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Wind and Trailering

Flipped Horse Trailer Photo Courtesy of Arizona Equine Rescue Org, Inc. Trailering at any time of year requires additional precautions compared with driving without a trailer. But in autumn, it takes on extra significance because we start to see more wind compared to the summer months. The wind often will have several effects on trailering your horse. It will have an effect on the handling of your trailer while underway and your horse will be more spooky than usual because of the sound and feeling of the wind itself. Combined, you have a recipe for additional problems that you want to avoid.

Let's first discuss the effect of wind on your horse. Horses are usually most bothered by wind at the onset of autumn when the winds first kick up. That's because the summer has usually been calm and it seems to horses that the world comes alive when the wind starts to blow. Between the sound of the wind and the movement all around them from leaves and blowing debris, horses can initially spook and you'll typically notice them being uneasy the first few days of windier conditions. After that, they'll usually grow accustomed to it and simmer down. We have another article in which you can learn more about Horses and Wind.

The second and primary focus of this article is the effect of wind on the trailer itself. Because of the height of a typical horse, all trailers are much higher than a car and even higher than most SUVs and pickup trucks used to pull most trailers. A typical horse trailer will usually have an inside height of seven feet. Trailers for draft horses will be still higher plus the height of the trailer bottom above the ground. As a result, the effect of the wind blowing against the side of a trailer is very significant and can cause additional sway and movement of the trailer while underway. The effect is worse when the trailer is empty, but even when fully loaded with horses, you'll feel the tugging and pulling by the trailer as you drive.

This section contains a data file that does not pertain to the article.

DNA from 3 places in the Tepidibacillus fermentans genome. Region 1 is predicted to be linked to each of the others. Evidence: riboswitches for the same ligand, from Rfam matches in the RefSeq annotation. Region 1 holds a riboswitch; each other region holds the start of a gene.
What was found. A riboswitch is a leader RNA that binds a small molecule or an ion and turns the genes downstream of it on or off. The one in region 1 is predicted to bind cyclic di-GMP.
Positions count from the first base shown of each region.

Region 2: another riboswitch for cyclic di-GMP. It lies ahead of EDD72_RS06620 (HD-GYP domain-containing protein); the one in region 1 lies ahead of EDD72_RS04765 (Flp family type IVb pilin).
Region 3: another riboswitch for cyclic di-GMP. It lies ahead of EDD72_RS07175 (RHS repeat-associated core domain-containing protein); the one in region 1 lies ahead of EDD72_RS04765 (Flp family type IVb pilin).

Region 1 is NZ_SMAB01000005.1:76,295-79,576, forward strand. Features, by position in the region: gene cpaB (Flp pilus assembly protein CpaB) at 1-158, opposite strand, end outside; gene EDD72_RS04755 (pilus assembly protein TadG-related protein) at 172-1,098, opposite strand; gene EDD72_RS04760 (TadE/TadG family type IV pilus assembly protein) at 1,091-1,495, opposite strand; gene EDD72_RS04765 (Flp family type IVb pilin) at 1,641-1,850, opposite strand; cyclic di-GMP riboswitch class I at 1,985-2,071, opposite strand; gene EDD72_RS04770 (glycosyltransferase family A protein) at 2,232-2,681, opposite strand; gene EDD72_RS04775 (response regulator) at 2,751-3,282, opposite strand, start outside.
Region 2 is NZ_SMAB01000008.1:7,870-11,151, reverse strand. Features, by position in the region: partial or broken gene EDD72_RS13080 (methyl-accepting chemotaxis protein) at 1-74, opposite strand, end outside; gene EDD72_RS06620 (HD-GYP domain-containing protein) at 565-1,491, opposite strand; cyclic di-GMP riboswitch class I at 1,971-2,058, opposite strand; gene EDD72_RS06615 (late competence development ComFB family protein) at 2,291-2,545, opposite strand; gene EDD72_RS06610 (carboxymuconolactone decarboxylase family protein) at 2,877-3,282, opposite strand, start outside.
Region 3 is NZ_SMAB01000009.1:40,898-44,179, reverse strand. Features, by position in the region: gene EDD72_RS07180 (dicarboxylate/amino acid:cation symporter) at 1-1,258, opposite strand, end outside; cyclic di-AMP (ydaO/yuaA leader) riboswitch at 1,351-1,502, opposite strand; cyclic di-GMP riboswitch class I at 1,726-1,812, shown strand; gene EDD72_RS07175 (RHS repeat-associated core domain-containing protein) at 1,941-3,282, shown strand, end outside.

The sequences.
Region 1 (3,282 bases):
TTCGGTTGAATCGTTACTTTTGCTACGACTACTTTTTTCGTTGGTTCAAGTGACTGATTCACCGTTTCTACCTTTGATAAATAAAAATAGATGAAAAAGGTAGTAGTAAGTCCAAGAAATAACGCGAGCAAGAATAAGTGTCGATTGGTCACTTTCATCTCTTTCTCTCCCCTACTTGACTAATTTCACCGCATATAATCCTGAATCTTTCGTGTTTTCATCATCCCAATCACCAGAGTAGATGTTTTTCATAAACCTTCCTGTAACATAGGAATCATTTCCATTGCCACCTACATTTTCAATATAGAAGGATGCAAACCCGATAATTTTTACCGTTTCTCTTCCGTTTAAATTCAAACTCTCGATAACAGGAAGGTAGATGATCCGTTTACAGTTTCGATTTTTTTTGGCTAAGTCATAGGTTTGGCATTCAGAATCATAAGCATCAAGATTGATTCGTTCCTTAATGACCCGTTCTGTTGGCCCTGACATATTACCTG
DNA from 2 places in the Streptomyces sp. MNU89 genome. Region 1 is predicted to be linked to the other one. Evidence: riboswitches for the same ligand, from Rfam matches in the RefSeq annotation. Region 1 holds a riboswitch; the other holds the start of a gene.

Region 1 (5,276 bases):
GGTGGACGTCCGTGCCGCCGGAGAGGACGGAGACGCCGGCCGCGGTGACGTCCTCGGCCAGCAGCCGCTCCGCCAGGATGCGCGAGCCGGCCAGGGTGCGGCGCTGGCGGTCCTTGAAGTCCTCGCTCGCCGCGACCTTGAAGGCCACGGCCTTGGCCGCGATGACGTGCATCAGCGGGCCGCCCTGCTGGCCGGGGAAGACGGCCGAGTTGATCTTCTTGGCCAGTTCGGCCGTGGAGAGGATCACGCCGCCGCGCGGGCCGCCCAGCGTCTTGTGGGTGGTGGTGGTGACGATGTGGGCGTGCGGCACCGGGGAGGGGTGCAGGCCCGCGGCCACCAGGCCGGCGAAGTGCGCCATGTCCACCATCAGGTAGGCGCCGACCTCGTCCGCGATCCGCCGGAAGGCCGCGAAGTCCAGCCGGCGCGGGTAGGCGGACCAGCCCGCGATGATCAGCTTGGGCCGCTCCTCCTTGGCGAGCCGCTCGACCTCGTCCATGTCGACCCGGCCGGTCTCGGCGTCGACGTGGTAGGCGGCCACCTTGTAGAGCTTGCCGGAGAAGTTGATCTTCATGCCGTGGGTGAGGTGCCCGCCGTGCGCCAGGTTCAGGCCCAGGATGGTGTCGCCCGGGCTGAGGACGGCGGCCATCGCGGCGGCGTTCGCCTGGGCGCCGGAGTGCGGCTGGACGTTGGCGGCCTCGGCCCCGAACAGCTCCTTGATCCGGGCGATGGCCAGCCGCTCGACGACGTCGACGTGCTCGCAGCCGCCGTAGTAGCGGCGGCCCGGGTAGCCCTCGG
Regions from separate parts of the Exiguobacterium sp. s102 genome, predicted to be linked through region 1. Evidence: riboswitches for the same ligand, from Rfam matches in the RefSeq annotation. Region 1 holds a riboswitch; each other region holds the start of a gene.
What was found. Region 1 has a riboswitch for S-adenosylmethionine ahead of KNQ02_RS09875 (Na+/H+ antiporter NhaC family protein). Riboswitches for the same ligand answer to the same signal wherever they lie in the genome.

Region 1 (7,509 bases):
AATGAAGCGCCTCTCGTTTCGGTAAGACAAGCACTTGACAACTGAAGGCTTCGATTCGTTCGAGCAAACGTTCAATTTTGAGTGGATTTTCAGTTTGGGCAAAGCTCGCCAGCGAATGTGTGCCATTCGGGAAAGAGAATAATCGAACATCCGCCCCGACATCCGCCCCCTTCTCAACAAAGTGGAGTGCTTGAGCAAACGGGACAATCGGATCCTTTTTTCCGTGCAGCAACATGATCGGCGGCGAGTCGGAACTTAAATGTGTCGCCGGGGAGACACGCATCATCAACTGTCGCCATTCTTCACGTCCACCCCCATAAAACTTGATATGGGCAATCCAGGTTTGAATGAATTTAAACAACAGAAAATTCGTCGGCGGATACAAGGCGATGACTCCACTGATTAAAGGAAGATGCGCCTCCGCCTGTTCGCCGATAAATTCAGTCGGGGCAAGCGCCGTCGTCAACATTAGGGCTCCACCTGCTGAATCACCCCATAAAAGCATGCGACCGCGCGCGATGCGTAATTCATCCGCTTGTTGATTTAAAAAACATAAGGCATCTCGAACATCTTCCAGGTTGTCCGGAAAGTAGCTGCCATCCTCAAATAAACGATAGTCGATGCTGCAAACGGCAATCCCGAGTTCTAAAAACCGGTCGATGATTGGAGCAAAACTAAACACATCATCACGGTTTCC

You can reduce sway in several ways, but the most effective way is also the cheapest — slow down. By doing so, you significantly reduce the chances that you'll lose control of your trailer and tow vehicle. If you have a fifth-wheel or gooseneck trailer, both of these systems are somewhat more stable because they place the towing load at mid-body in the truck's bed.

If you have a bumper-pull trailer, the trailer is instead attached to the back of your tow vehicle and has more leverage to turn it. You can make it more stable by using a weight-distribution system (see photo below). Such a system distributes the load more evenly to all tow vehicle and trailer axles. It also reduces trailer sway. Use of an anti-sway bar will further dampen, and therefore reduce trailer sway. But be careful; you should never back a trailer with the sway bar in place. If you do, you can damage it. It's quick and easy to remove the bar, but it does require that you exit your vehicle to do so.

Weight Distribution System Weight Distribution System

A much bigger concern affected by wind is trailering on wet roads. Friction is already significantly reduced for any vehicle when riding on wet pavement. When the wind is up and a trailer is attached, it can be far worse. Consider this scenario:

  • The trailer provides a large flat profile with which to "catch" the wind;
  • The horses are moving uneasily in the trailer and shifting their weight because of the sound of the wind and items being blown about;
  • The roads are slippery because they're wet. In heavy rain, they may also have a thick film of water on them which will promote hydroplaning.
If traveling too fast, which might only be the speed limit or slightly below it, the wind can push the trailer and cause a complete loss-of-control accident. When there's wind, you should significantly slow down when trailering. If the roads are also wet, you must slow down much more. On such days, traveling at slow speeds, such as 30 -35 MPH is not overly cautious — it's wise and a lot safer for you, your horses, your passengers, and anyone else sharing the road with you.

If you have an open stock trailer, even the force of the raindrops hitting your horses while underway at 30 MPH can make them sore. If you've ever put your hand outside a car window while driving in the rain, you know how much those raindrops can hurt when they hit you even at slower speeds — it's no different for our horses. The openings of stock trailers should be closed with some visible, but unbreakable window material, such as acrylic sheeting (e.g. plexiglass) or some such, when trailing in cold weather or rain.

The wind shouldn't stop you from moving your horses and enjoying the cooler and beautifully clear days of autumn. But live to enjoy them many more days by taking reasonable precautions as the winds begin to blow again, especially when the roads are also wet or slippery from any cause.

Besides being an avid trail rider, Jerry Tardif is a technology consultant and a horse and nature photographer in SE Connecticut — see his work at: www.jerrytardif.com. He is also co-founder and President of QueryHorse.

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